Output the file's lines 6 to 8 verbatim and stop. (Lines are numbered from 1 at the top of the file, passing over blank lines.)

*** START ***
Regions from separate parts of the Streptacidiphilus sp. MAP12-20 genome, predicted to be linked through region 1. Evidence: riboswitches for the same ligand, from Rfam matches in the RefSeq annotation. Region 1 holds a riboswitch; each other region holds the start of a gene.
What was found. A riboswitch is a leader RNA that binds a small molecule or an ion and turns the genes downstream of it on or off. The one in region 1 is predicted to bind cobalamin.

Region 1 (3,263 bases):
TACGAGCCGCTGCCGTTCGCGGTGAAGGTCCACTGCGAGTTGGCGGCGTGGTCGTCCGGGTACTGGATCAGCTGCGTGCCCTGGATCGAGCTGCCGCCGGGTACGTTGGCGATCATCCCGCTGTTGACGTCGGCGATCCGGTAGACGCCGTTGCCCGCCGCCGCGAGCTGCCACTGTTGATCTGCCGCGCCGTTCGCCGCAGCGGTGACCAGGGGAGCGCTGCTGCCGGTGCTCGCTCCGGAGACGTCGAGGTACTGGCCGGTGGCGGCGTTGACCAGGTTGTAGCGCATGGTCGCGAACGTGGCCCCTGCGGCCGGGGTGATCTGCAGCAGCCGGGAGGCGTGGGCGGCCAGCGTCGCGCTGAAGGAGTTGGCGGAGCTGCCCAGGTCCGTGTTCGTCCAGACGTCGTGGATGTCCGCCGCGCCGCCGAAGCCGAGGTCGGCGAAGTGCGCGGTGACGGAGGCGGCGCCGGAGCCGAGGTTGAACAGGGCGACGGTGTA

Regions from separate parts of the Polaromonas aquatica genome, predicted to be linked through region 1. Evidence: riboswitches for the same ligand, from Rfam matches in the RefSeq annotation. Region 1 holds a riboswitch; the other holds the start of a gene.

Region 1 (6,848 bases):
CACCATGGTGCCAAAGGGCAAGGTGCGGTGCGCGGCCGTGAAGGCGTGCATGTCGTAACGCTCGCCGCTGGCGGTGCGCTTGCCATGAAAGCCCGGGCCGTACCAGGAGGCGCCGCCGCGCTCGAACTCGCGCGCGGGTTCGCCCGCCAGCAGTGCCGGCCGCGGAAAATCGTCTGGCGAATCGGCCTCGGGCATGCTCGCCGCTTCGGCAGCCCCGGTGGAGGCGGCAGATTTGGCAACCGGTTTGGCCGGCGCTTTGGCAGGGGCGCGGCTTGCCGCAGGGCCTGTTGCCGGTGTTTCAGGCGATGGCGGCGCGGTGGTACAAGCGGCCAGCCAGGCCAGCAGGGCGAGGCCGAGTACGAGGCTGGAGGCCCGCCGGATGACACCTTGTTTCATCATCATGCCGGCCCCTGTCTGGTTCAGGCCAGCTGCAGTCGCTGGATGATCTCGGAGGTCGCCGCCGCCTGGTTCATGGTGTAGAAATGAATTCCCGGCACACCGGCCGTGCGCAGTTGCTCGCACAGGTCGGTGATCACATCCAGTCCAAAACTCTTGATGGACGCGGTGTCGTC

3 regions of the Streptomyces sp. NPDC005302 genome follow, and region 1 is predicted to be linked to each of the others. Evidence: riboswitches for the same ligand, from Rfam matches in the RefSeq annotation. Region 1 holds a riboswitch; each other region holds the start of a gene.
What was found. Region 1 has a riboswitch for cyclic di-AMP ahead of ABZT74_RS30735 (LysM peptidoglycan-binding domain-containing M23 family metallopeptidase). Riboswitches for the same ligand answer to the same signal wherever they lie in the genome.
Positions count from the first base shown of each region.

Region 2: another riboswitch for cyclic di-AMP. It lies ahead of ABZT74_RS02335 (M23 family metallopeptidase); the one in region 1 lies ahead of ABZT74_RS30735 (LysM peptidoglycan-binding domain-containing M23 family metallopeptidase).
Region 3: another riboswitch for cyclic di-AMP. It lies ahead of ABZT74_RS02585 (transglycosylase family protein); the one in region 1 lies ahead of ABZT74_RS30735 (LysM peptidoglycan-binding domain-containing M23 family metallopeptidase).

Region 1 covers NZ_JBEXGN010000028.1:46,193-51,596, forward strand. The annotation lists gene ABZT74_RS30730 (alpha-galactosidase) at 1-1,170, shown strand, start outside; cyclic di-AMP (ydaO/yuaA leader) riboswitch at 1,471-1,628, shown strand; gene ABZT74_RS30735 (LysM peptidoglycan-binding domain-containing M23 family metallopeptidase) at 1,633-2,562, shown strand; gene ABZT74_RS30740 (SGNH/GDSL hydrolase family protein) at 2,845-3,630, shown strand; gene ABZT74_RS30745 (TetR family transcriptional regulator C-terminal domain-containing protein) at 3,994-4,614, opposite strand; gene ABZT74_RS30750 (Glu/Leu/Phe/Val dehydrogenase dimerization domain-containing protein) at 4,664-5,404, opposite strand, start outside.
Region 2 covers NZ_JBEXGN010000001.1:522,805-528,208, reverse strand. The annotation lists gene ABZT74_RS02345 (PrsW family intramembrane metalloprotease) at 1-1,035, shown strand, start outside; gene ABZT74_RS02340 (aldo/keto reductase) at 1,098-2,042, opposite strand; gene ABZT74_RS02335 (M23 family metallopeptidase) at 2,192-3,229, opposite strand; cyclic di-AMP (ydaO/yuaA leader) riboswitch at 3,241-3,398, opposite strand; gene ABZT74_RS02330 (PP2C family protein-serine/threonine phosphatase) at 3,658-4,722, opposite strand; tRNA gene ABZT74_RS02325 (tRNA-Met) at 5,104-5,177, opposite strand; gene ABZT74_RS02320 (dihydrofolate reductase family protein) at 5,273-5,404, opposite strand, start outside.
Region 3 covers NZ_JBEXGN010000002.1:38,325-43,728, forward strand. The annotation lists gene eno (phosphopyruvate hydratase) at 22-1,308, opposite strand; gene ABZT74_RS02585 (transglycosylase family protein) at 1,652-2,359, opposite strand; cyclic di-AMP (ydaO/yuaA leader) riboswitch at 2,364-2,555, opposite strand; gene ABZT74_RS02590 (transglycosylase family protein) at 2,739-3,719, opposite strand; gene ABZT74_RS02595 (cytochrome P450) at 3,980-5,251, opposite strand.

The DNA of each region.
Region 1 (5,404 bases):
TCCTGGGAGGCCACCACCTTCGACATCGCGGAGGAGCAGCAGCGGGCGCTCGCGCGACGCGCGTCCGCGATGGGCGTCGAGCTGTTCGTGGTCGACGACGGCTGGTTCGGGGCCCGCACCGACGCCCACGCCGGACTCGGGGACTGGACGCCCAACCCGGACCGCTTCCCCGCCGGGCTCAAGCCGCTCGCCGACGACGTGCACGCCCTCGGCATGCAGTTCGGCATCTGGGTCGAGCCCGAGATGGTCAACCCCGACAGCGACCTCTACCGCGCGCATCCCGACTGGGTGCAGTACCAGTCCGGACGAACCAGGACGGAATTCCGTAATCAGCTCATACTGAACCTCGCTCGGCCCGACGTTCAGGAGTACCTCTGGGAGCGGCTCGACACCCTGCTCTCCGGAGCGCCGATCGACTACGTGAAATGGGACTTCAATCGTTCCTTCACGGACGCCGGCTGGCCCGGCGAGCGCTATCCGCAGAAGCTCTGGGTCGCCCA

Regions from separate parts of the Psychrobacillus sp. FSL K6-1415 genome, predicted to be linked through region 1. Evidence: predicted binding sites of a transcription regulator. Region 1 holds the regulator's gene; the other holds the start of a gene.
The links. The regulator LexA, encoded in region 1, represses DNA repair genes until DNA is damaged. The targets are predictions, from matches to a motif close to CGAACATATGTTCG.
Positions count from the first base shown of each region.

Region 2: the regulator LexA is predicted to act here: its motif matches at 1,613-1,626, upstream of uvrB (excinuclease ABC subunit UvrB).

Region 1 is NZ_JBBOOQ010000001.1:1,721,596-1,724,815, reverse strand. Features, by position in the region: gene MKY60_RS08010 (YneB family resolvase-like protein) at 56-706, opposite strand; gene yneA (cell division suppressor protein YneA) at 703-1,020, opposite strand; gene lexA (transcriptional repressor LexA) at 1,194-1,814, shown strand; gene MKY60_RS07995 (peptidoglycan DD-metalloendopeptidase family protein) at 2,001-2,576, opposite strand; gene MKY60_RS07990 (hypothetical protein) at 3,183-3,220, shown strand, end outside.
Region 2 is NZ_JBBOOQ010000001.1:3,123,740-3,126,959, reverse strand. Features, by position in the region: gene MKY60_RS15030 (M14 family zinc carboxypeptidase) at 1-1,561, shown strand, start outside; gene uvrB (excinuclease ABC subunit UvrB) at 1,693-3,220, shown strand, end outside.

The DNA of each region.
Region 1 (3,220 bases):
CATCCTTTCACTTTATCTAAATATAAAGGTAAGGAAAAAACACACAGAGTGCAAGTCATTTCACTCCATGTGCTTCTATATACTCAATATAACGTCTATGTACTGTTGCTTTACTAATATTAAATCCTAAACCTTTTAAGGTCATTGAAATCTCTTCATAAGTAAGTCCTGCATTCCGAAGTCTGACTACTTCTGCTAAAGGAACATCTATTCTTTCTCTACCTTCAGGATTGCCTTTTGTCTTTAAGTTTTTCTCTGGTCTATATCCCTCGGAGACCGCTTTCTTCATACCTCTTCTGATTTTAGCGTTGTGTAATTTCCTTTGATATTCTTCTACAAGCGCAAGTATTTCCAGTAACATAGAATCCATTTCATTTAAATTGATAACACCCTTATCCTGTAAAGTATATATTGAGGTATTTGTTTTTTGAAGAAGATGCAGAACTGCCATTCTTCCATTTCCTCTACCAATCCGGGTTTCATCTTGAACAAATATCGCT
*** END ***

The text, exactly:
Region 1 (6,848 bases):
CACCATGGTGCCAAAGGGCAAGGTGCGGTGCGCGGCCGTGAAGGCGTGCATGTCGTAACGCTCGCCGCTGGCGGTGCGCTTGCCATGAAAGCCCGGGCCGTACCAGGAGGCGCCGCCGCGCTCGAACTCGCGCGCGGGTTCGCCCGCCAGCAGTGCCGGCCGCGGAAAATCGTCTGGCGAATCGGCCTCGGGCATGCTCGCCGCTTCGGCAGCCCCGGTGGAGGCGGCAGATTTGGCAACCGGTTTGGCCGGCGCTTTGGCAGGGGCGCGGCTTGCCGCAGGGCCTGTTGCCGGTGTTTCAGGCGATGGCGGCGCGGTGGTACAAGCGGCCAGCCAGGCCAGCAGGGCGAGGCCGAGTACGAGGCTGGAGGCCCGCCGGATGACACCTTGTTTCATCATCATGCCGGCCCCTGTCTGGTTCAGGCCAGCTGCAGTCGCTGGATGATCTCGGAGGTCGCCGCCGCCTGGTTCATGGTGTAGAAATGAATTCCCGGCACACCGGCCGTGCGCAGTTGCTCGCACAGGTCGGTGATCACATCCAGTCCAAAACTCTTGATGGACGCGGTGTCGTC

3 regions of the Streptomyces sp. NPDC005302 genome follow, and region 1 is predicted to be linked to each of the others. Evidence: riboswitches for the same ligand, from Rfam matches in the RefSeq annotation. Region 1 holds a riboswitch; each other region holds the start of a gene.